PRODUCT GUIDE FOR
S Y N T H E T I C
Synthetic lubricants offer a number of operational advantages over mineral-based products
across a wide array of applications, including bearings, gearboxes, compressors, vacuum
and diaphragm pumps, rotary shaft seals, valves, hydraulic systems, and instrumentation.
Synthetics are the logical choice if:
Peformance demands are beyond petroleum product capabilities
Equipment failure of excessive downtime is traceable to ineffective lubrication products of practices
High or low temperatures are encountered (-75 to about 500 F)
Situations exist in which conventional products are ineffective.
Some man-made lubricants cause less metal wear because they create a lower coefficient of
friction in the load zone of non-conforming surfaces. This condition cuts maintenance,
parts replacement, and energy costs. In addition, synthetics provide long life because of
enhanced thermal and oxidative stability; and minimal sludge, corrosive, and deposit
formations because of high temperature oxidation stability.
The major drawback to the synthetic approach in an appropriate application is a
significantly higher initial cost three times or more. However, this cost is usually recovered
over the extended life of the product six times or more. Also, systems subject to leakage or
contamination are not usually good candidates for synthetic products.
The chart on the following pages serves as a guide to selecting and applying synthetic oils
and greases. The listings are based on information supplied by the 67 companies and are
categorized according to viscosity. However other important variables should be
considered when selecting and applying the products. These factors include pour and flash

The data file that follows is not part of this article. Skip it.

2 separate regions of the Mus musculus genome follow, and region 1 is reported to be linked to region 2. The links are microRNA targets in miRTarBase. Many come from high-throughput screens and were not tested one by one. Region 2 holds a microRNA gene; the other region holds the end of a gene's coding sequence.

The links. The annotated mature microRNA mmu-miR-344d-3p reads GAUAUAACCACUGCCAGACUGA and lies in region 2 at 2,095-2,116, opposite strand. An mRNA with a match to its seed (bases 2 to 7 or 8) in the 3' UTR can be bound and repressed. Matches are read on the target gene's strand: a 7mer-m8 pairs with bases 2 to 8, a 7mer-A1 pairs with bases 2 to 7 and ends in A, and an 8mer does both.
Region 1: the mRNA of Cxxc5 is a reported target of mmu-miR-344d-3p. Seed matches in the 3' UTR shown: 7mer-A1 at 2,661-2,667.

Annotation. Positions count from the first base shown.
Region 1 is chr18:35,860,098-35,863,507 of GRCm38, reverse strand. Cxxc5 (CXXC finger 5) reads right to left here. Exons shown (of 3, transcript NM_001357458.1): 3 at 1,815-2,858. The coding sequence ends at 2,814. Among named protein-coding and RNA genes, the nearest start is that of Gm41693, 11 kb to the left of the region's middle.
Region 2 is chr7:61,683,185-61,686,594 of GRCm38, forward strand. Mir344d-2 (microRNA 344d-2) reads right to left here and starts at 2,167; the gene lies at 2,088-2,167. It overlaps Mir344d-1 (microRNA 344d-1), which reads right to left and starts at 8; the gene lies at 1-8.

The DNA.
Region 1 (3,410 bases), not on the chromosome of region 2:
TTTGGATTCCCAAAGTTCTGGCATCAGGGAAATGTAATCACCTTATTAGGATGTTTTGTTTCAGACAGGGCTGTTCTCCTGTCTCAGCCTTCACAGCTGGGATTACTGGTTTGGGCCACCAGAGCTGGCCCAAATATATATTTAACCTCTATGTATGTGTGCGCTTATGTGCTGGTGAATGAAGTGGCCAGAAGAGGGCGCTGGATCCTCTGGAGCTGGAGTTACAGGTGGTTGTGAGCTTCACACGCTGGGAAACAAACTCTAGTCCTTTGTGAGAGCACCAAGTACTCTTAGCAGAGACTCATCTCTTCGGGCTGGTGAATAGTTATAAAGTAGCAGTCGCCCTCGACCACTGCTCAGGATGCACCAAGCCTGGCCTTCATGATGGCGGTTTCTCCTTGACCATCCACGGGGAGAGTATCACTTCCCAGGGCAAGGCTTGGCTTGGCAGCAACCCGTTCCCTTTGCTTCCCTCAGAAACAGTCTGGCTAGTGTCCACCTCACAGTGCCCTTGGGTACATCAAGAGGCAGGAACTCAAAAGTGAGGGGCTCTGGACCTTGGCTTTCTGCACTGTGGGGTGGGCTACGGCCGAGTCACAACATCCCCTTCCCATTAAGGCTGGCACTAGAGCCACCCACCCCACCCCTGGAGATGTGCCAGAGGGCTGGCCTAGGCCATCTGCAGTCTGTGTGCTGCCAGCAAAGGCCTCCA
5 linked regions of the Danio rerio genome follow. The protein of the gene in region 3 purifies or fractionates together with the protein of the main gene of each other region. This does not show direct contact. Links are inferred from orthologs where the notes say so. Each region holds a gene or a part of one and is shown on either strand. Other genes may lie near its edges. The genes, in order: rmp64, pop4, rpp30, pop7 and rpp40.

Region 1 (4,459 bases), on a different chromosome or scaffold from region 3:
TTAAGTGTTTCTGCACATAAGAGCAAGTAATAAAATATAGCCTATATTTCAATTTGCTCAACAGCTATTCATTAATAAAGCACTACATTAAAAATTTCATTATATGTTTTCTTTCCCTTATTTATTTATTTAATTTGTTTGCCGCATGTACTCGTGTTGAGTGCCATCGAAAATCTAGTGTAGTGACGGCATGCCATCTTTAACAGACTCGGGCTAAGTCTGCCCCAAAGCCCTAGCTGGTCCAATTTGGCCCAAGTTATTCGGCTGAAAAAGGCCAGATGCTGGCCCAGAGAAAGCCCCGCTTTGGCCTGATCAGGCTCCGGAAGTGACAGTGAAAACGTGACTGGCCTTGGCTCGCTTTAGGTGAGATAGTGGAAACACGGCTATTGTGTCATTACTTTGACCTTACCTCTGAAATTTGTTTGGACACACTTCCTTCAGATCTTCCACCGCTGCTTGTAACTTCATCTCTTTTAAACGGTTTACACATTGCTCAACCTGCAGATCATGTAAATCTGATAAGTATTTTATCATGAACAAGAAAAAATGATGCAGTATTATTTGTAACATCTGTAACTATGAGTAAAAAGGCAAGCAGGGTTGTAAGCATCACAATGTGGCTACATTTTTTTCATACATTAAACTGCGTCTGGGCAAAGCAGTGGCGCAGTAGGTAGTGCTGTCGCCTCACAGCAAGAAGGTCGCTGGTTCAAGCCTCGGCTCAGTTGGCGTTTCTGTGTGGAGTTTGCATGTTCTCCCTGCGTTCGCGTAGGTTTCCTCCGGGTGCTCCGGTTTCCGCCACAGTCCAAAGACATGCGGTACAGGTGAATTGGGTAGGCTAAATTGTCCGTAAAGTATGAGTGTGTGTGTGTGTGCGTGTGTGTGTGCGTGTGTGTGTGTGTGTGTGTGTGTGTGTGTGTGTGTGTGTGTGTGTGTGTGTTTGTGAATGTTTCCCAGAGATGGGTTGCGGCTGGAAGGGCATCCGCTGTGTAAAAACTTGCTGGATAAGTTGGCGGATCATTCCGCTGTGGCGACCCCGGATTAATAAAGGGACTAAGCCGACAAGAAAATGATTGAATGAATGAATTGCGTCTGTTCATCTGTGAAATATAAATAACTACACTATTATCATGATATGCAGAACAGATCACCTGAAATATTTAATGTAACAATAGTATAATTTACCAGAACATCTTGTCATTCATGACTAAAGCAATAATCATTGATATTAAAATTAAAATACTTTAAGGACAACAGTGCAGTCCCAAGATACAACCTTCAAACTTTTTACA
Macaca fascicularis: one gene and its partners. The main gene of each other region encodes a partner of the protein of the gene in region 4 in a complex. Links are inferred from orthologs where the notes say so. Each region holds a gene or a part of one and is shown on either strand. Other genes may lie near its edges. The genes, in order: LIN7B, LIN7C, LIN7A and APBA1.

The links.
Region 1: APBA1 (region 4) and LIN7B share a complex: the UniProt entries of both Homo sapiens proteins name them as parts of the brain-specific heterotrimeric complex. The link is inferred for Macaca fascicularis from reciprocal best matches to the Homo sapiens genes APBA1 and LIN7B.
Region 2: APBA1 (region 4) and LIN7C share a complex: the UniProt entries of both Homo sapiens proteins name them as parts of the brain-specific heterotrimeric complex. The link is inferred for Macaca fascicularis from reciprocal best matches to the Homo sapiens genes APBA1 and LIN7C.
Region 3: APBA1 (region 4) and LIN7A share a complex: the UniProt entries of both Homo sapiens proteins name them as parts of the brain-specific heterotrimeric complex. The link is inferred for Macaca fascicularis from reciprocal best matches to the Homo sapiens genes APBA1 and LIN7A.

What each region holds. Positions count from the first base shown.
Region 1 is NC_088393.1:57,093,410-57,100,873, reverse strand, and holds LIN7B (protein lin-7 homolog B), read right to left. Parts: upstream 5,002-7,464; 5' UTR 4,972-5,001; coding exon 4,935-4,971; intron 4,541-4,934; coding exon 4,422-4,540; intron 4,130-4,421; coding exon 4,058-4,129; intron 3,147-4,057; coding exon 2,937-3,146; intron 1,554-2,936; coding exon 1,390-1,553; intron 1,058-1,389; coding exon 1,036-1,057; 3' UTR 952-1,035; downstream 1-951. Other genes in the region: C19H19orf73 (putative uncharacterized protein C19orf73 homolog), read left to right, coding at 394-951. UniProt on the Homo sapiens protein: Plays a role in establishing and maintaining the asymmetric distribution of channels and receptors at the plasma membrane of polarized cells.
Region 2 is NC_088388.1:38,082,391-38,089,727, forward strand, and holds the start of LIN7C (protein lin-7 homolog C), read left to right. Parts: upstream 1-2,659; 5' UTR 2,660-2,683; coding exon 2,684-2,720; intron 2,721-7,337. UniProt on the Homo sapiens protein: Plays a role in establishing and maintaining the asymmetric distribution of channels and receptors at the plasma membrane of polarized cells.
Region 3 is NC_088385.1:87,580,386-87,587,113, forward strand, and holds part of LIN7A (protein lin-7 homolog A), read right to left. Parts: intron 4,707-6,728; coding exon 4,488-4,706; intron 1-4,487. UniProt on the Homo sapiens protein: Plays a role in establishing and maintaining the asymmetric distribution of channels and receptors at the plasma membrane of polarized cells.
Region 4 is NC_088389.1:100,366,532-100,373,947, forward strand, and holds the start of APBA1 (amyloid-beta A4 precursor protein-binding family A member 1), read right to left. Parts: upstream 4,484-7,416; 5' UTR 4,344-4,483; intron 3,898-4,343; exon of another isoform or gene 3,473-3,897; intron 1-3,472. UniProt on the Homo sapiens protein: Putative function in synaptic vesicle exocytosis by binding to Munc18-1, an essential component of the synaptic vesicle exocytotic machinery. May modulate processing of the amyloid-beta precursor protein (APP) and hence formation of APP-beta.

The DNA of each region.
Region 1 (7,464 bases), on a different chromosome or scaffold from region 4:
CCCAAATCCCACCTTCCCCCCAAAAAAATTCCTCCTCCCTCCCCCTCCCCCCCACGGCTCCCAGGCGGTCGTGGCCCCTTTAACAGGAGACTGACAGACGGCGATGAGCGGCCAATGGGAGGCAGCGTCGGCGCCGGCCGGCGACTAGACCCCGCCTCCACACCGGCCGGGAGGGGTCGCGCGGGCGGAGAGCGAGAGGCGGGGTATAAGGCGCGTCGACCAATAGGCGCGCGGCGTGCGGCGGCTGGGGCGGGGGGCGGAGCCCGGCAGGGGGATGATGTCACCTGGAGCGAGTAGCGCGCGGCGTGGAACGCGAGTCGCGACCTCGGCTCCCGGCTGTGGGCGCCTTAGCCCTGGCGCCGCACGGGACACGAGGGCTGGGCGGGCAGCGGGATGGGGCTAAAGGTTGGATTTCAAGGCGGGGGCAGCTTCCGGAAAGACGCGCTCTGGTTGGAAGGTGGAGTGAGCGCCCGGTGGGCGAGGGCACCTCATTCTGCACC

points, demulsibility, lubricity, rust and corrosion protection, thermal and oxidation
stability, antiwear properties, compatibility with seals and paints, and compliance with
various testing and standard requirements.
The products presented in each category are not necessarily interchangeable or compatible.
These two features depend on an assortment of interrelated factors, and each situation
requires an individual analysis.
A properly selected synthetic does the same job as any mineral oil, if not better, but no
single product exceeds petroleum in every characteristic. Nevertheless, it is possible to
formulate synthetic lubricants containing those features that are most important for a
specific application. The result is an optimum compromise that petroleum products cannot
Performance characteristics of synthetic lubricants come from the physical and chemical
properties of the base fluids, and chemical properties of the base fluids, and the effects of
additives introduced into the final product. Physical and chemical qualities include
viscosity-temperature behavior, low temperature fluidity, volatility, compatibility with
paints and elastomers, ability to dissolve chemical additives, compatibility with petroleum,
and hydrolytic stability. Additives are included to influence to a greater or lesser degree,
oxidation stability, load bearing ability, and corrosion protection.
Table I shows the relative performance characteristics of seven general types of synthetic
lubricants and a paraffinic mineral oil.
There are several classes of synthetic lubricants. The most common are synthesized
hydrocarbons, such as polyalphaolefins (PAO) and dialkylated benezenes. These products
are the closest to the performance characteristics of mineral oils and are compatible with